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Assume I have random variables $X$ and $Y$. $X$ is observable; $Y$ is not. We also know that, if $X \leq Y$, $Z = f(X,Y)$ where $Z$ is a third random variable and $f(\cdot)$ is a known function; otherwise $Z$ is missing. $Z$ is also observable (missing or a real number).

Assume I know the distribution of $X$ and I can estimate the distribution of $Z$ from data. I wonder if I can estimate the distribution of $Y$.

My first question is: what is this problem? It is similar to but different from a textbook censored regression problem. Is it a random censored regression problem?

My next question is, is the problem identifiable? I realize that, for any given set of random samples $X_1, X_2, X_3, ...$, there may exist multiple sequences $Y_1, Y_2, Y_3, ...$ that yield the same output $Z_1, Z_2, Z_3,...$. So I guess it will be difficult to find the best solution unless some constraints are imposed. If my guess is right, what are typical constraints people apply?

If we can appropriate apply some constraints to the problem so that we can try to find optimal parameters that minimizes some pre-defined error metric. Hopefully we can "estimate" the distribution of $Y$.

Your suggestions, books, and papers are more than welcome.

Any idea?

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Consider these two simple situations:

  1. The joint distribution of $(X,Y)$ is uniform on $H^2 = [0,1] \times [0,1]$; $Z=X-Y$.

  2. The joint distribution of $(X, \eta)$ is uniform on $H^2$. When $X \le \eta$, $Y=\eta$; otherwise, $Y=1$. Again, $Z=X-Y$.

What is common to both situations are (a) the distribution of $X$ (which is uniform) and (b) the distribution of $Z$ (given that $X \le Y\ $). Yet--obviously--the distributions of $Y$ differ radically: in the first case $Y$ is uniform, implying $\Pr[Y=1]=0$, whereas in the second case $\Pr[Y=1]=1/2$.

The point is that we are free to modify $Y$ on the set $Y\gt X$ without changing any of the information in the problem. The information places a (crude) lower bound on the marginal CDF of $Y$, but that's all.

That answers all but the first question. But given that the solution is so indeterminate, I doubt that problems like this (with such limited information) have been investigated, which addresses the first question. To make progress, you have to make (parametric) assumptions about the distribution of $Y$ or the joint distribution of $(X,Y)$.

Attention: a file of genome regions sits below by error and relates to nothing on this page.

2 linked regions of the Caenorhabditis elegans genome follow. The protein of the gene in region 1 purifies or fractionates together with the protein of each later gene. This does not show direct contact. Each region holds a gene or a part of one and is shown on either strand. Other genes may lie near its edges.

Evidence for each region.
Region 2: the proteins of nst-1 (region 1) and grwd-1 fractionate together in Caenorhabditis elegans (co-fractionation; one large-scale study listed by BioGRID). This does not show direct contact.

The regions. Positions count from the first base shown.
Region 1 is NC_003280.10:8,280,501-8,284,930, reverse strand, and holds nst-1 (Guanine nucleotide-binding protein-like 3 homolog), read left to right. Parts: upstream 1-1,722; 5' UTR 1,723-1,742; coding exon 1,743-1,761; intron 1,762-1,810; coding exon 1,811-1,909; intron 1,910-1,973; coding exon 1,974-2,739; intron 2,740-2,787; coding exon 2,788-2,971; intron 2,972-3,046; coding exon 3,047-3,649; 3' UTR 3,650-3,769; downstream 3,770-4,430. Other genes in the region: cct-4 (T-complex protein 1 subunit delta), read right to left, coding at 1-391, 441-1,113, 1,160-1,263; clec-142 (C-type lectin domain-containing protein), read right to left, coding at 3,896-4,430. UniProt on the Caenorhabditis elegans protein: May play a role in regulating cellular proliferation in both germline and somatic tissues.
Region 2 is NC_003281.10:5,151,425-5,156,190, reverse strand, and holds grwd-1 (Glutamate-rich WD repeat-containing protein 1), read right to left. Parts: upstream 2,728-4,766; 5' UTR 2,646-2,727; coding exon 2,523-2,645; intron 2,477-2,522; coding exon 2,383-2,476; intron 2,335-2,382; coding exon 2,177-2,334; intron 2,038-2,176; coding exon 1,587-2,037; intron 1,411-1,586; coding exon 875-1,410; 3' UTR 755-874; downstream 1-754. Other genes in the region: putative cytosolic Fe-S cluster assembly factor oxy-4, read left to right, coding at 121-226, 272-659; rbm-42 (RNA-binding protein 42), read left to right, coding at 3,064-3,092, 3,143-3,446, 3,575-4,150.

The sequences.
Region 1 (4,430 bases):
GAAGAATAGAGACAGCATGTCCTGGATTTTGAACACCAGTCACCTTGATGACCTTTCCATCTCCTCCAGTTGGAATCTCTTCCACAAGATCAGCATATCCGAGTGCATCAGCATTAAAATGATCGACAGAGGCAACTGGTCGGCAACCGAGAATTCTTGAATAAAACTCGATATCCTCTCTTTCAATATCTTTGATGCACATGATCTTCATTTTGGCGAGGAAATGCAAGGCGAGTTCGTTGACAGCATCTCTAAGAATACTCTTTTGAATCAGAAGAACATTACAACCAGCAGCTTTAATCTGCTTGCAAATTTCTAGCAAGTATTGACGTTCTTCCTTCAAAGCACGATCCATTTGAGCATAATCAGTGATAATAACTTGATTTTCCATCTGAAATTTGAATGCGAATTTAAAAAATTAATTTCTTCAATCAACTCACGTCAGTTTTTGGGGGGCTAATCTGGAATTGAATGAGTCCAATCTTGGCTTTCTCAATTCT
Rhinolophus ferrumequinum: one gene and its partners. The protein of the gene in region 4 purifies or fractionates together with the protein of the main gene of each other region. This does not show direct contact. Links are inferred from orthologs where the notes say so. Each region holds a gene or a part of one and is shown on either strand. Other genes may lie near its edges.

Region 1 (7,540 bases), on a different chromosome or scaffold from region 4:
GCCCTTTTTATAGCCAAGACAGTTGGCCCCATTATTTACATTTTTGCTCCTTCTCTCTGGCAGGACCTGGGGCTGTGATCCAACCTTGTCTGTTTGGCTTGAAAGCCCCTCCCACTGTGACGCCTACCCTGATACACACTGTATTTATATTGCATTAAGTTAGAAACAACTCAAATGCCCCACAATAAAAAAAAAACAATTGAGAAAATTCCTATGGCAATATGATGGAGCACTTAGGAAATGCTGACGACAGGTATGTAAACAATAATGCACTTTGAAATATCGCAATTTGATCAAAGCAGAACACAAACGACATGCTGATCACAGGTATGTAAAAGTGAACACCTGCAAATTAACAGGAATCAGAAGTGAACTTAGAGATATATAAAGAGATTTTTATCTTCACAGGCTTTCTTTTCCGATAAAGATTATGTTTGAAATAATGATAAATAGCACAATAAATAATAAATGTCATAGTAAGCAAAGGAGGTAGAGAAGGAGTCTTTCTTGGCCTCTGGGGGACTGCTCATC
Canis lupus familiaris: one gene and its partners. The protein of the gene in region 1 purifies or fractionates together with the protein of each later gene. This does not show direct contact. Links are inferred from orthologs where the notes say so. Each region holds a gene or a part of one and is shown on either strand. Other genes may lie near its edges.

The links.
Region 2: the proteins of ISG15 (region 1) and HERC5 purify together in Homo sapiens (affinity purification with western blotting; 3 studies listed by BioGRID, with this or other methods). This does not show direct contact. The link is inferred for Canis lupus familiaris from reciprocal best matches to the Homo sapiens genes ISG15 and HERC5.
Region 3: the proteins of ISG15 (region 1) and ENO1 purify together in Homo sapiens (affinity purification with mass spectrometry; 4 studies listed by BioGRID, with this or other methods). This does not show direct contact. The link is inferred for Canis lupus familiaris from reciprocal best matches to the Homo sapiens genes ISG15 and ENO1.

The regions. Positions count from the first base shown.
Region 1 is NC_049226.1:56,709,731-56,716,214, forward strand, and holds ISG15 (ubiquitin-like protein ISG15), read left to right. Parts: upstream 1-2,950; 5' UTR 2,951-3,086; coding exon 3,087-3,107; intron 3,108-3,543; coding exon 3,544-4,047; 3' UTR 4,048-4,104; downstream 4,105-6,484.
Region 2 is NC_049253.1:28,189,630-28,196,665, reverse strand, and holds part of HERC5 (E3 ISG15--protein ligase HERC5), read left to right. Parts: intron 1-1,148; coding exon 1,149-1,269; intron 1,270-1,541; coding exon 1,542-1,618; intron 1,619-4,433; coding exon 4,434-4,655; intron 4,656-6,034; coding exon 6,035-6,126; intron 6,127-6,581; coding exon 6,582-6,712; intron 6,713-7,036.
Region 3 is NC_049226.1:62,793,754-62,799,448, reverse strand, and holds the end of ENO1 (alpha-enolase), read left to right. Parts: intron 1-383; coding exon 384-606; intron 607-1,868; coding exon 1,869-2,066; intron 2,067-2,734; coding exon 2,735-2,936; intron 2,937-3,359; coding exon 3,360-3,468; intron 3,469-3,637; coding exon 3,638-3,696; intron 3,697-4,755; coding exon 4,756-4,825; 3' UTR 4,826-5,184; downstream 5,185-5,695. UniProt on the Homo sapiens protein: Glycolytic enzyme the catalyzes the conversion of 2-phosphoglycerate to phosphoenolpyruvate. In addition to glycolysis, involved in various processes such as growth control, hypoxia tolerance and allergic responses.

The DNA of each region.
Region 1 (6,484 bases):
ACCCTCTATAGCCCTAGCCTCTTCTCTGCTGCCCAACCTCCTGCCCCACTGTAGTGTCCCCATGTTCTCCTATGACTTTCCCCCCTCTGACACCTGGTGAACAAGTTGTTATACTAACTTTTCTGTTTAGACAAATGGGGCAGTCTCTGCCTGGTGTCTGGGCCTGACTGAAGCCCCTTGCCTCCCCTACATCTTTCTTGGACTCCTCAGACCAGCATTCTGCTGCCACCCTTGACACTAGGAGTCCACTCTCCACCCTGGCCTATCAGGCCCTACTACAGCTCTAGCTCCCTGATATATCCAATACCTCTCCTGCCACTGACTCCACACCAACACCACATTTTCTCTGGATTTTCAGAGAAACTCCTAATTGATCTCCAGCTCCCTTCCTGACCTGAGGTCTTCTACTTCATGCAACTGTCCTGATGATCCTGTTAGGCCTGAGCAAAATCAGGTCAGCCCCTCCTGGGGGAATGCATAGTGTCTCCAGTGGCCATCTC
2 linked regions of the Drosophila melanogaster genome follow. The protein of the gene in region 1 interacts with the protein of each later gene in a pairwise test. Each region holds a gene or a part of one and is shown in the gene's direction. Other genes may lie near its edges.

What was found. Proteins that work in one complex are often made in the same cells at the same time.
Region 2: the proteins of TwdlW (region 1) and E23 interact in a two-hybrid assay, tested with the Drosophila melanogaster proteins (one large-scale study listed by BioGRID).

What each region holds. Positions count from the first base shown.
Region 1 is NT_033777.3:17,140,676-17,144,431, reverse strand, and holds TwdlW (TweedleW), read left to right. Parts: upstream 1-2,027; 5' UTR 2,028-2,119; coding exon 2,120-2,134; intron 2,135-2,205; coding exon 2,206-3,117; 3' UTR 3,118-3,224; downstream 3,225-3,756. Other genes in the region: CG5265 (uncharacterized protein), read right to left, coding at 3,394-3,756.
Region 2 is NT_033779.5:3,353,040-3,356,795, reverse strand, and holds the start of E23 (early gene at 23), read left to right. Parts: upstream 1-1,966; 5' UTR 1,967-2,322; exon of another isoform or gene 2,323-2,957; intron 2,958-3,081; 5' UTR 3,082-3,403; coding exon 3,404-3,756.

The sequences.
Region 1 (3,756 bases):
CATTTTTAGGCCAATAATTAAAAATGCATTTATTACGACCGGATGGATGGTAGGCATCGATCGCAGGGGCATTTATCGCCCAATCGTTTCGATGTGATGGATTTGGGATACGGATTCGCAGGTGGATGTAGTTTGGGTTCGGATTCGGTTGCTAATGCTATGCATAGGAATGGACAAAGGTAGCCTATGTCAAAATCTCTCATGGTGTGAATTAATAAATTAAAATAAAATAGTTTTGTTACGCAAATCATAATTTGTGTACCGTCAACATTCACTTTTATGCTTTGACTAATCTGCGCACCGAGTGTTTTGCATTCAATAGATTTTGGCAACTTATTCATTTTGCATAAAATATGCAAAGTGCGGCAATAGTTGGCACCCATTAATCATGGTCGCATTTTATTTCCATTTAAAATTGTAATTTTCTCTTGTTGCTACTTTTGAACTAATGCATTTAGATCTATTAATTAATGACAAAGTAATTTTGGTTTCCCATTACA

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  • $\begingroup$ (+1) A couple other simple examples to consider to see the wide disparity of information available: (1) $X \sim \mathcal U[0,1]$ and $Y \sim \mathcal U(1,2]$ with $f(x,y) = x$ and (2) $X$ and $Y$ with arbitrary distributions, but $f(x,y) = y$. $\endgroup$ – cardinal Oct 12 '11 at 14:24
  • $\begingroup$ @cardinal Although it doesn't matter, I specified an $f$ that depends on both arguments rather than just one to make it clear that such degeneracies aren't the crux of the matter. Also, by applying the probability transform, we may as well assume $(X,Y)$ is supported on $H^2$. $\endgroup$ – whuber Oct 12 '11 at 15:04
  • $\begingroup$ Since, as per the OP, $X$ is observable, then the choice of $Z$ in the answer is equivalent to having all the $(X_i, Y_i)$ pairs on $\{X_i \leq Y_i\}$. Regarding my examples, the first is to show an example in which even in the infinite-data setting, we know next to nothing about the distribution of $Y$. The purpose of the second is that it is essentially equivalent to a standard left-censored experiment if the $(X_i,Y_i)$ are iid and independent of one another, for which standard analysis can be brought to bear. (Actually by always knowing $X_i$, we're in slightly better shape than that.) $\endgroup$ – cardinal Oct 12 '11 at 16:38
  • $\begingroup$ @whuber thank you for answering the question. I do have an additional question though: you mentioned that the information places a (crude) "lower bound" on the marginal CDF of $Y$". Are you using the world "lower bound" literally here? Or are you basically trying to say that the CDF is subject to constraint imposed by what happens when $X<Y$? $\endgroup$ – Haining Yu Oct 18 '11 at 15:09
  • $\begingroup$ @Haining I mean it literally: for each value $y$ of $Y$, we are given a minimum value for the CDF $F_Y(y)$. $\endgroup$ – whuber Oct 18 '11 at 15:31

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